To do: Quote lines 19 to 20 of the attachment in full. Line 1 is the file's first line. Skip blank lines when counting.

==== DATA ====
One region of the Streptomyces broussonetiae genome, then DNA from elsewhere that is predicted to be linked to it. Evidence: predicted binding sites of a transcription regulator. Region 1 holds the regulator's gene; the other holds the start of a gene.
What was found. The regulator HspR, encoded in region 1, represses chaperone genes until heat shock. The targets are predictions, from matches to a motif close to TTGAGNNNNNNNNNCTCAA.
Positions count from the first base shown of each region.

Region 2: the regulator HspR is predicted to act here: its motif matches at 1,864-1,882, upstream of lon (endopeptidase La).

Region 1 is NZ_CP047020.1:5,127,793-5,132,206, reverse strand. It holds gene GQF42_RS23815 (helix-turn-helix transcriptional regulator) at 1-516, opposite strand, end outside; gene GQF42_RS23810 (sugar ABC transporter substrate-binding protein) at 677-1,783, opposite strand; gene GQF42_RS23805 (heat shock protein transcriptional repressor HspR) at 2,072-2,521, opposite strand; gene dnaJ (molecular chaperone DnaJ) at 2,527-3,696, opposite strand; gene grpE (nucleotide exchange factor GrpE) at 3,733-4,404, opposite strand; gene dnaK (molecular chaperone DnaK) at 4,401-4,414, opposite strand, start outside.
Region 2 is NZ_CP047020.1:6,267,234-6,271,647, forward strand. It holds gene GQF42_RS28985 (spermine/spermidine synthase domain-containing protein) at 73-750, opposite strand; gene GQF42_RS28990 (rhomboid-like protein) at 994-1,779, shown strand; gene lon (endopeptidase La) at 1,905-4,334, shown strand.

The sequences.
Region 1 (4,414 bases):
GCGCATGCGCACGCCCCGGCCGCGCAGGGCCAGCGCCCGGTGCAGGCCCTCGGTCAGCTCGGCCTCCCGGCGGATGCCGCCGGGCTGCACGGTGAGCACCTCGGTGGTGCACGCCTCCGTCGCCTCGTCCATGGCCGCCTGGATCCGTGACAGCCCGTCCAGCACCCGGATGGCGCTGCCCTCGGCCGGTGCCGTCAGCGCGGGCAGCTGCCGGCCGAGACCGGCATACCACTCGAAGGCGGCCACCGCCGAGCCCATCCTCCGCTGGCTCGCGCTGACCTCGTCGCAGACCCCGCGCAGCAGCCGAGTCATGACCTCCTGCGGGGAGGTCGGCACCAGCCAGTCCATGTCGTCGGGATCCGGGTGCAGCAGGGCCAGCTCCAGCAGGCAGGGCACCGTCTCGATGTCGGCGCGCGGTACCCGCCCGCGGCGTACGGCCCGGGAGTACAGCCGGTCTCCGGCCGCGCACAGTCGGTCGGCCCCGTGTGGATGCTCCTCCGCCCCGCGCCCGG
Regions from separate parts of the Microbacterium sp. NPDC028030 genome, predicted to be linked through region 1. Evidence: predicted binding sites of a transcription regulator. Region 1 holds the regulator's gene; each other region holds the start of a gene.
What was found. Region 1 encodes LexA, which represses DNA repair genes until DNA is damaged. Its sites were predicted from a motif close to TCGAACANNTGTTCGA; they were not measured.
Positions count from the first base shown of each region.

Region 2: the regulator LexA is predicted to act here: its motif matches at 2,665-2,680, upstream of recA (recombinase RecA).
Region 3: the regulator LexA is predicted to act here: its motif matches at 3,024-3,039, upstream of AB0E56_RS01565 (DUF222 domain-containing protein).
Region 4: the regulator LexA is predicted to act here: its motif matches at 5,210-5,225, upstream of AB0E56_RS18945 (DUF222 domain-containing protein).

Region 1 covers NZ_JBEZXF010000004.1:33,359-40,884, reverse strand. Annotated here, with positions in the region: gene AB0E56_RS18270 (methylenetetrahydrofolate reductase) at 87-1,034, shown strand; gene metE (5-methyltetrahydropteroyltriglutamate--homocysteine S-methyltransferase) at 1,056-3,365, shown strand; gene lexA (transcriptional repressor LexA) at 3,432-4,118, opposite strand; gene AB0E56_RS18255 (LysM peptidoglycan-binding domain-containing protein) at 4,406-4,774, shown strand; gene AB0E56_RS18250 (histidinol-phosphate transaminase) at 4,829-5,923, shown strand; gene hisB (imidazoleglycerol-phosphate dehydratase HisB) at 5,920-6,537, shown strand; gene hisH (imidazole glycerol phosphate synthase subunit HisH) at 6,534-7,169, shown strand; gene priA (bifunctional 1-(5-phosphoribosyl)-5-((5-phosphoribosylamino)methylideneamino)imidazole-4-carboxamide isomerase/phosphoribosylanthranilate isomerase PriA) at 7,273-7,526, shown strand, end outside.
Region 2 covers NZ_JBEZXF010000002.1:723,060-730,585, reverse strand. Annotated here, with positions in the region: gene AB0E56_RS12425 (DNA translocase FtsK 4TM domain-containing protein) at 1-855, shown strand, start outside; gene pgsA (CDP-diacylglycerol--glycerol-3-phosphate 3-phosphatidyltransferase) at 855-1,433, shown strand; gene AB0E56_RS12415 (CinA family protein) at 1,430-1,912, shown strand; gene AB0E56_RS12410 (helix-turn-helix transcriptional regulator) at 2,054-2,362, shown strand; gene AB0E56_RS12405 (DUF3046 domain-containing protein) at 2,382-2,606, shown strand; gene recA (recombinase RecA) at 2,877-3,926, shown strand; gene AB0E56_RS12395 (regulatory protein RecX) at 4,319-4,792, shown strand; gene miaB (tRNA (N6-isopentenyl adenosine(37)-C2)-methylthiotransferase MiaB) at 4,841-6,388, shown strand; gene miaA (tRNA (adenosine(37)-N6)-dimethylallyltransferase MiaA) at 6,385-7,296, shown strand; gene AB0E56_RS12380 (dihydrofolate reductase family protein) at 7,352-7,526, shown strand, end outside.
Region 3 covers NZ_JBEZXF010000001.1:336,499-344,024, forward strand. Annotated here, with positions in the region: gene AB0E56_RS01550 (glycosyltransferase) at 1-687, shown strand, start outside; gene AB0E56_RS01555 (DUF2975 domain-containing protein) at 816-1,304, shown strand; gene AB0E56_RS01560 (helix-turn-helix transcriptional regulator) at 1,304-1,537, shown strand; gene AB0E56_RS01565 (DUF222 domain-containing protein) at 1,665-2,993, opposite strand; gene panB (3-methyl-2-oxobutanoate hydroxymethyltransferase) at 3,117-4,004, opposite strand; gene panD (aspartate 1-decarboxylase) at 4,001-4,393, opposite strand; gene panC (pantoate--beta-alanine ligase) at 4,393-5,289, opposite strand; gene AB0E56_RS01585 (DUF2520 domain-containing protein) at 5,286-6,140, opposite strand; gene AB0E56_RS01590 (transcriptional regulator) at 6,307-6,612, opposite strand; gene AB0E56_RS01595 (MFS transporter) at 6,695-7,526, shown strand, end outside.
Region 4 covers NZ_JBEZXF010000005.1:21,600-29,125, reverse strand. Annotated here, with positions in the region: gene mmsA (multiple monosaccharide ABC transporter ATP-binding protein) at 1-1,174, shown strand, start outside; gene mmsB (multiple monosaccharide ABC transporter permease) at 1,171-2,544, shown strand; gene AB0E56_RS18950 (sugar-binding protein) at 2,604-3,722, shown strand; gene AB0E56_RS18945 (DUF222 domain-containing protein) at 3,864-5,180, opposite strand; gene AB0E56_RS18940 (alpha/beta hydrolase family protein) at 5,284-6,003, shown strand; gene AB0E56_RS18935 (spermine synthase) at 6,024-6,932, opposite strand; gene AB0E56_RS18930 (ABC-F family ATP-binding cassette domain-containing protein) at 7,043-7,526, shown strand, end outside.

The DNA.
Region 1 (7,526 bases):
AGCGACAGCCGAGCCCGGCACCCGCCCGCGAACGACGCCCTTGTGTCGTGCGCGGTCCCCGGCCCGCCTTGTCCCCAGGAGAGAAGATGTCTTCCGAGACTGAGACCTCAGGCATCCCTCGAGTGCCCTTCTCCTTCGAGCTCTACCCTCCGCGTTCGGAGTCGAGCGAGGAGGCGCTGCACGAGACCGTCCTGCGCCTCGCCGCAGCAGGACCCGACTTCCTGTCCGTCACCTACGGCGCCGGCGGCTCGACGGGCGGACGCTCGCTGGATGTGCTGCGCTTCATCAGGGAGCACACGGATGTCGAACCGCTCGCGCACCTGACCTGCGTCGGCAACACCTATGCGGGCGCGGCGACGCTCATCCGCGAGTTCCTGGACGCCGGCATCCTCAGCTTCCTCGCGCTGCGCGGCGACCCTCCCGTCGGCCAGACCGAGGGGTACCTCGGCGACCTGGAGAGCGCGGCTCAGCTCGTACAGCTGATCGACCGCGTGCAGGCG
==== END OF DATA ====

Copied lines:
Region 4 covers NZ_JBEZXF010000005.1:21,600-29,125, reverse strand. Annotated here, with positions in the region: gene mmsA (multiple monosaccharide ABC transporter ATP-binding protein) at 1-1,174, shown strand, start outside; gene mmsB (multiple monosaccharide ABC transporter permease) at 1,171-2,544, shown strand; gene AB0E56_RS18950 (sugar-binding protein) at 2,604-3,722, shown strand; gene AB0E56_RS18945 (DUF222 domain-containing protein) at 3,864-5,180, opposite strand; gene AB0E56_RS18940 (alpha/beta hydrolase family protein) at 5,284-6,003, shown strand; gene AB0E56_RS18935 (spermine synthase) at 6,024-6,932, opposite strand; gene AB0E56_RS18930 (ABC-F family ATP-binding cassette domain-containing protein) at 7,043-7,526, shown strand, end outside.

The DNA.